When Jackie came back from Kauai, she was excited to give me a CD from Doug and Sandy. She said the music was relaxing and healing, and she planned to download a few hours of their music onto her iPod and listen to it during her upcoming surgery. She was convinced it would help her recovery. And, interestingly, one of her close friends from high school who has a masters degree in music therapy validated that music can be healing. Multiple studies show listening to pleasant, mellow and familiar music during surgery and recovery can help you mend faster!
This past Sunday afternoon, Alex and I drove to the sleepy town of Hanalei on the north shore of Kauai to listen to Doug and Sandy McMaster. While Doug is the master guitarist, Sandy is the narrator and ukulele accompanist. Slack key guitar was brought to the islands by Mexican Vaqueros in the 1700s who taught Hawaiians how to tend to their cattle herds.
My career as a guitar player lasted about a year when I was a teenager, but I do recall how to tune a guitar and there was a set cadence for written music. But slack key is different. It’s always played in altered guitar tunings and there are extra notes every few bars, which means there’s not a normal pattern.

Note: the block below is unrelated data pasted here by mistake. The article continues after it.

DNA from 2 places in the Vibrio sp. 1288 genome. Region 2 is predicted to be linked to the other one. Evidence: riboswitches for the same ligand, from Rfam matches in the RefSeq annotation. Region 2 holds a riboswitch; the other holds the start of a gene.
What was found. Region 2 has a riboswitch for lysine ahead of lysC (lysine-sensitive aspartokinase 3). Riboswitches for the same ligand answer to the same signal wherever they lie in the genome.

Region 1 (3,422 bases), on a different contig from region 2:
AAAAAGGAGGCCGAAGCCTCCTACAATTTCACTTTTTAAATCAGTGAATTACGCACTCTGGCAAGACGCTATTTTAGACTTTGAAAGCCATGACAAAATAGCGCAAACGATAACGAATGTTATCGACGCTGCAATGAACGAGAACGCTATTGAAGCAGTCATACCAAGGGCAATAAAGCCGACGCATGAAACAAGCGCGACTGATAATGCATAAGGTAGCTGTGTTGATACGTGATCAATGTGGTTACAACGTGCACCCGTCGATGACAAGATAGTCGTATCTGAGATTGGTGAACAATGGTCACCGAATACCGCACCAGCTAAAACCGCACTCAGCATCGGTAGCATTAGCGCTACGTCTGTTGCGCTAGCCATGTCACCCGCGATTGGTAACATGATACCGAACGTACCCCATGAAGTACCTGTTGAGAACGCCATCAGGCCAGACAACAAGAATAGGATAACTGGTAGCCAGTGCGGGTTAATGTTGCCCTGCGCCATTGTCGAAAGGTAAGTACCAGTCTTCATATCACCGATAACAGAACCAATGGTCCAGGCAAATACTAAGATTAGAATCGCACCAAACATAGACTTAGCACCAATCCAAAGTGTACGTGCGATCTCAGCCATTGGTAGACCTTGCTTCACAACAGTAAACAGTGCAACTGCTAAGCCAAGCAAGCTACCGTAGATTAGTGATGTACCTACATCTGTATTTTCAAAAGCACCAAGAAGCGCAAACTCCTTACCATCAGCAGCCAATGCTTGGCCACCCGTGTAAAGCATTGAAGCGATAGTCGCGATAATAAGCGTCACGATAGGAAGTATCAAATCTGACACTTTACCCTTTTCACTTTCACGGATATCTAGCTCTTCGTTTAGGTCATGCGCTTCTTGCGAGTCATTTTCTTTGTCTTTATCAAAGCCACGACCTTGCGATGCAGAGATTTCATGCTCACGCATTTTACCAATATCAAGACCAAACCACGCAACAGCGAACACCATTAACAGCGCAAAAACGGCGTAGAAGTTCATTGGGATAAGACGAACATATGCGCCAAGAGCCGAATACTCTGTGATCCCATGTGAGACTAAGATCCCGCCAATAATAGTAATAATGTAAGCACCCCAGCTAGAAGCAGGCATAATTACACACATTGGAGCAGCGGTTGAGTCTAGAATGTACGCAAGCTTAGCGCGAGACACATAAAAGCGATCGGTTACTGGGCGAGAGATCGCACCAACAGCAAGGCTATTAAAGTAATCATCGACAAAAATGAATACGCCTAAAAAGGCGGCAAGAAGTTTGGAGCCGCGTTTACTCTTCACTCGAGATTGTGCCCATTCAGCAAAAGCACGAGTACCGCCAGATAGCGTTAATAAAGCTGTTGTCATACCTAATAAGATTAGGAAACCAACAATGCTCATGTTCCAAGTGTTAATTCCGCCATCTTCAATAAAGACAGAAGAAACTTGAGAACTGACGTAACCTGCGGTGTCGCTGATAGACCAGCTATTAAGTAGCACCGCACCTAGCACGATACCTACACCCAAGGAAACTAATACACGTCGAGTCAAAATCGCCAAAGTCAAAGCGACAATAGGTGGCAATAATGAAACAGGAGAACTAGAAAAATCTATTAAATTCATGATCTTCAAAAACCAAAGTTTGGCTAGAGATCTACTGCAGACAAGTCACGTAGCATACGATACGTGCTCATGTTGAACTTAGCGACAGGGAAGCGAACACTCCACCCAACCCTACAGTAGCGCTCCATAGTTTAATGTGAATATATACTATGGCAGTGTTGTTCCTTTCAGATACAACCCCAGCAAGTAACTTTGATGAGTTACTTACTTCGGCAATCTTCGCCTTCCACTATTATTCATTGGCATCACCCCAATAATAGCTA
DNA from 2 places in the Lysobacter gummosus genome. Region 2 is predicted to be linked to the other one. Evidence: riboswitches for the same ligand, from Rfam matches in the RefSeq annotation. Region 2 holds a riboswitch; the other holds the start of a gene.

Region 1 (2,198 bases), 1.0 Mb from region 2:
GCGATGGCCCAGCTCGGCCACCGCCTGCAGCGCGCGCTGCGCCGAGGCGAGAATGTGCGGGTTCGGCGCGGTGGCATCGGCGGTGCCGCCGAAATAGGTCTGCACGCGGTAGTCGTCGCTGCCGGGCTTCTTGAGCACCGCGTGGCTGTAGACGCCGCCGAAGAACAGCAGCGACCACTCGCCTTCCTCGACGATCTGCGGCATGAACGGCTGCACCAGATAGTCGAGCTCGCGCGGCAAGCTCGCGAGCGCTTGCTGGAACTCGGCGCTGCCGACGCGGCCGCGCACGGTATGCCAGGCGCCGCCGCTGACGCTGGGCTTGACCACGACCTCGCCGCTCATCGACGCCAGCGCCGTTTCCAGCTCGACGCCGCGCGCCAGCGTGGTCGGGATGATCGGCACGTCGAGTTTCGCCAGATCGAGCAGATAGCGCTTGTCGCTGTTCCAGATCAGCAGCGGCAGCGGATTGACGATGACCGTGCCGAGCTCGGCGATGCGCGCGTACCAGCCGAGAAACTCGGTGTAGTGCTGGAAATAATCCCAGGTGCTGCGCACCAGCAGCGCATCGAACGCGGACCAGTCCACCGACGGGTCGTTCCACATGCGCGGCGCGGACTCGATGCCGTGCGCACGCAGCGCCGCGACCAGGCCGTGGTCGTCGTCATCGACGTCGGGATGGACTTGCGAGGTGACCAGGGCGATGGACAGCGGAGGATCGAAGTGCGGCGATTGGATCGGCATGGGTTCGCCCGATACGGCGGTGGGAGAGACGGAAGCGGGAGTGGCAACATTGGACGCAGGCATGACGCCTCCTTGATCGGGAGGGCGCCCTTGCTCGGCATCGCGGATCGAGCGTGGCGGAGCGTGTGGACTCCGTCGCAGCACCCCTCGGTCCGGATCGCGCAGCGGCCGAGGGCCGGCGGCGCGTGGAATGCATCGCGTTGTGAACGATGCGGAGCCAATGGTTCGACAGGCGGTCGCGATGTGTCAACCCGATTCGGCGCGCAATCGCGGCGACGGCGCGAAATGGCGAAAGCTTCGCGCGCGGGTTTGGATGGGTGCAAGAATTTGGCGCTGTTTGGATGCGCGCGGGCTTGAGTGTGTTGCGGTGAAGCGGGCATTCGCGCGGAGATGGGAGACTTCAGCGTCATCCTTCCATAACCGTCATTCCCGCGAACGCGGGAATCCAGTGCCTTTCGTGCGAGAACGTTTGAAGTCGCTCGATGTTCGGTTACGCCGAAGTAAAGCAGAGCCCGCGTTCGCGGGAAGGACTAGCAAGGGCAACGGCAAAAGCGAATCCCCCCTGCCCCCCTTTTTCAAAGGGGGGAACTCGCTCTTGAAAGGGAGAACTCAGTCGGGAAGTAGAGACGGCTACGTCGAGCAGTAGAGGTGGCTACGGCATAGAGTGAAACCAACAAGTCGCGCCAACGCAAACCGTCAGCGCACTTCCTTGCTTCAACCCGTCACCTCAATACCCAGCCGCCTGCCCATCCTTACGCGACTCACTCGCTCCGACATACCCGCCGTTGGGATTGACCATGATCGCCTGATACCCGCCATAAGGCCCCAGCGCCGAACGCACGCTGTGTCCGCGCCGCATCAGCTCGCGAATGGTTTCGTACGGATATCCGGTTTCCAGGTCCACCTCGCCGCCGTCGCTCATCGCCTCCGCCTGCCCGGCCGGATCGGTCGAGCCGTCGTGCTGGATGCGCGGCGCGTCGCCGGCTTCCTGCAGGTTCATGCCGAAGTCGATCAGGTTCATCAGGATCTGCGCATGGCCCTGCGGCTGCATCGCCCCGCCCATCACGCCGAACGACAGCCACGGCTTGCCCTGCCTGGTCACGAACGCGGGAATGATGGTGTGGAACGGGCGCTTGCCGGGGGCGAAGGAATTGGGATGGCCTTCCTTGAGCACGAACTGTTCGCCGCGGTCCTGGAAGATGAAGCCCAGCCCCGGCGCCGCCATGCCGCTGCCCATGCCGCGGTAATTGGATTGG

It was fascinating to watch Doug demonstrate how a slack key guitarist will play one rhythm with the thumb on the lower strings, while his fingertips played a different melody and harmony. This unique rhythm with no vocals is what makes it so healing, relaxing and majestic!
When I called Jackie to tell her we went to see Doug and Sandy, she asked me if I fell asleep while they played?! I told her no, but I did find myself closing my eyes. She told me the music was so relaxing she could not stay awake during their concert.